Animal abuse and neglect to be tracked and treated as a crime against society


2014-10-24 12:50

Animal abusers will see a big change in punishment beginning next year. The FBI is taking a stance for animal and human welfare by changing animal abuse laws. Next year animal abuse and cruelty will be handles the same as more serious crimes, like homicide.

Animal abusers have a new reason to think twice before inflicting harm on the voiceless. Beginning next year the FBI will treat animal cruelty as a crime against society, which indeed is more than appropriate and a welcome change for everyone that has been a voice for pet and wildlife welfare.

Animal cruelty to be treated same as homicide

The new approach to animal cruelty places abuse and harm in the same category as homicide, arson, kidnapping and burglary.

Crimes against animals will also be maintained in a federal registry - the Uniform Crime Report — National Incident Based Reporting System, which will give everyone a way to track those with a history of crimes agains animals - including shelters and rescue groups.

New animal cruelty laws protects humans

The public, especially animal lovers and the research community recognizes that animal abusers are likely to harm humans too. For instance, Jeffrey Dahmer's history was laden with stories of unspeakable acts such as impaling frogs and cats.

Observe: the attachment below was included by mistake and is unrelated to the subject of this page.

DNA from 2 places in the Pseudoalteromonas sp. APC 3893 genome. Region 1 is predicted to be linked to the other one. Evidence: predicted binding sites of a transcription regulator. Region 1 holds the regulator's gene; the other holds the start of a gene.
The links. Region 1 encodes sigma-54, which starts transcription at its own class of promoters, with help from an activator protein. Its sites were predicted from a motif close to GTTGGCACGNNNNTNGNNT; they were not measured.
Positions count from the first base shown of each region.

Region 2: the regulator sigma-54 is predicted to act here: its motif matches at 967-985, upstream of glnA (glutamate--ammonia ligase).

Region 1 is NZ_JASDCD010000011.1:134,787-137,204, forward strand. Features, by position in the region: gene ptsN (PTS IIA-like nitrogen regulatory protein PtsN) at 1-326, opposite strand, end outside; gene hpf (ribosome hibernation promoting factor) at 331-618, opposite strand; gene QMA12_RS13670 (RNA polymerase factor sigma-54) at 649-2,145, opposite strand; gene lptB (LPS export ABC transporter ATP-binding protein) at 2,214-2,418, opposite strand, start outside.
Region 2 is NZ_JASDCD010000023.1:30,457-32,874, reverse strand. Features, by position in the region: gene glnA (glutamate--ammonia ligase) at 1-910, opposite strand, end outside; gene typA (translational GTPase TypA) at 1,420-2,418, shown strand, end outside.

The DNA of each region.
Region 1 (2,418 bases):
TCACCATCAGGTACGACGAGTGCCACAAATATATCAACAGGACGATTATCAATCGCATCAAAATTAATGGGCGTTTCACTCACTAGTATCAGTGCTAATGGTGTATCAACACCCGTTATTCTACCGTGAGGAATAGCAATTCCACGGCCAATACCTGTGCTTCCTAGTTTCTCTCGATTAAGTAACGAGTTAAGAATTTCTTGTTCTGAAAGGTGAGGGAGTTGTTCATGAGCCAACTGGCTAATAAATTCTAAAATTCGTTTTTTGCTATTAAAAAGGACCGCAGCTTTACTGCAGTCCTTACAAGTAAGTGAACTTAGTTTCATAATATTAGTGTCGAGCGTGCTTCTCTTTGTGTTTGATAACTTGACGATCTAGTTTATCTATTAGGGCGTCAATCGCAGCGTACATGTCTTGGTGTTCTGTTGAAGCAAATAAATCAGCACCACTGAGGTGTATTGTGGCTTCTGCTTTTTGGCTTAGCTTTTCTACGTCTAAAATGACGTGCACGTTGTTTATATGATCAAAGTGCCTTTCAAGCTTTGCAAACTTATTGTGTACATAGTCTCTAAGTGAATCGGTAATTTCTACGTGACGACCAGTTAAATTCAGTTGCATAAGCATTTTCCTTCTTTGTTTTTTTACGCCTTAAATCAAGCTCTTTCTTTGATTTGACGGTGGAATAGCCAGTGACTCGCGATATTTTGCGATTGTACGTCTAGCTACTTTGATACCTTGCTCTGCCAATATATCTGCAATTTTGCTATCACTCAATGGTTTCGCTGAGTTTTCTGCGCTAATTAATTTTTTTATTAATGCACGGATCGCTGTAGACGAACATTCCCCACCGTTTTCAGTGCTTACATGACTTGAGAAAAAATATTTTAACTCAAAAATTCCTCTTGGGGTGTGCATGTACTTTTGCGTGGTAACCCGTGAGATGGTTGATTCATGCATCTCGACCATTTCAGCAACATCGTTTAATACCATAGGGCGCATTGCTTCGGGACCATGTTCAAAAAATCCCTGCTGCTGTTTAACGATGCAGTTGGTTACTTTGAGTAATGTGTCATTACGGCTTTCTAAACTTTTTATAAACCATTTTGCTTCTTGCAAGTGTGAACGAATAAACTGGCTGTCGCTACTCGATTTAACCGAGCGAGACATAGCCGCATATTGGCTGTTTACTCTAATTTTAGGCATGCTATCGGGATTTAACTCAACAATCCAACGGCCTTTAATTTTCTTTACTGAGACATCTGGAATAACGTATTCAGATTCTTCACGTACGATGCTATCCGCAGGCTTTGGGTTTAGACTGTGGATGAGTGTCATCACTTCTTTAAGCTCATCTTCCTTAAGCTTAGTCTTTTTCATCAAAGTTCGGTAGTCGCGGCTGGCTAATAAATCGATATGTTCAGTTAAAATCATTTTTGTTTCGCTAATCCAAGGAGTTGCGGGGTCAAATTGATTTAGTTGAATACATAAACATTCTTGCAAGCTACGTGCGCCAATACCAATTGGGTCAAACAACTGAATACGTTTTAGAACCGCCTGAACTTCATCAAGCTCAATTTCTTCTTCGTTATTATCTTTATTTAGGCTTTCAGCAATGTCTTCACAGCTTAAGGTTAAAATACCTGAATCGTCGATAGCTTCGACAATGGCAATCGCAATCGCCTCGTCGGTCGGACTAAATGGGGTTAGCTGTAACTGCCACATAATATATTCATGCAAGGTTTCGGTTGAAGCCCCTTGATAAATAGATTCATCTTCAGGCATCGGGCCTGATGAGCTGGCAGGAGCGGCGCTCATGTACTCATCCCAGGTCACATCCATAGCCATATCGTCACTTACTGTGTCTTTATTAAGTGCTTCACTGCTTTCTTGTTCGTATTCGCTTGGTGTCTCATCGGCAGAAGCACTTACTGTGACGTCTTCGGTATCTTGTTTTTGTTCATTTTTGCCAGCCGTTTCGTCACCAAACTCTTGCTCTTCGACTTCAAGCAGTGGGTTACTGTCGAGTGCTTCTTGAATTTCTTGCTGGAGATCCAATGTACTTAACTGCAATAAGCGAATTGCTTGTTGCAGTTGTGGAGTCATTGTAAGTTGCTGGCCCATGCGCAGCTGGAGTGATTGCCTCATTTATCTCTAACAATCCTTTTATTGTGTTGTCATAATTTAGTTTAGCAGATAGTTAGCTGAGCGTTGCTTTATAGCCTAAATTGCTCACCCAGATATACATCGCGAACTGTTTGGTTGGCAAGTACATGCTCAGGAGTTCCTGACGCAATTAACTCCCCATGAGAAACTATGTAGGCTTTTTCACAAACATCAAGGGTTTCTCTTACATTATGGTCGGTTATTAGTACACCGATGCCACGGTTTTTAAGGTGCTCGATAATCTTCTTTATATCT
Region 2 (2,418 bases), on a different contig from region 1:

The FBI says treating animal cruelty as a crime against society will help reveal what motivates people to commit such acts, thus protecting animals from further abuse and lessening the chances that those who commit a crime against animals will inflict harm on humans.

The news is good on many levels. It isn't discussed often enough that animal abuse, which in itself is heinous, has a negative impact on human health. You only need to look at comments in forums and articles to understand the heart break the public feels from animal cruelty. Groups such as Mercy for Animals and The National Institute for Animal Advocacy have been working for years to ensure animals are treated with respect and dignity, the same as humans.

FBI criminal profiler, John Douglas, writes in The Mind Hunter that serial offenders "earliest acts of violence are often the torture and/or killing of pets or wildlife, then brutalizing younger siblings, and then finally engaging in domestic violence or street crime."

The FBI will monitor four areas of animal abuse:

  • Simple/gross neglect
  • Intentional abuse and torture
  • Animal sexual abuse
  • Organized abuse, such a dog fighting and hopefully factory farming cruelty

Animal cruelty will become a "group A" felony in 2015. Now statistics related to animal abuse will be readily available - something that has been elusive. Pet owners will no longer be let off the hook for letting dogs and cats starve or remain untreated, which would fall under the category of simple or gross neglect. Torturing an animal will be in the same criminal category as homicide, arson or burglary.

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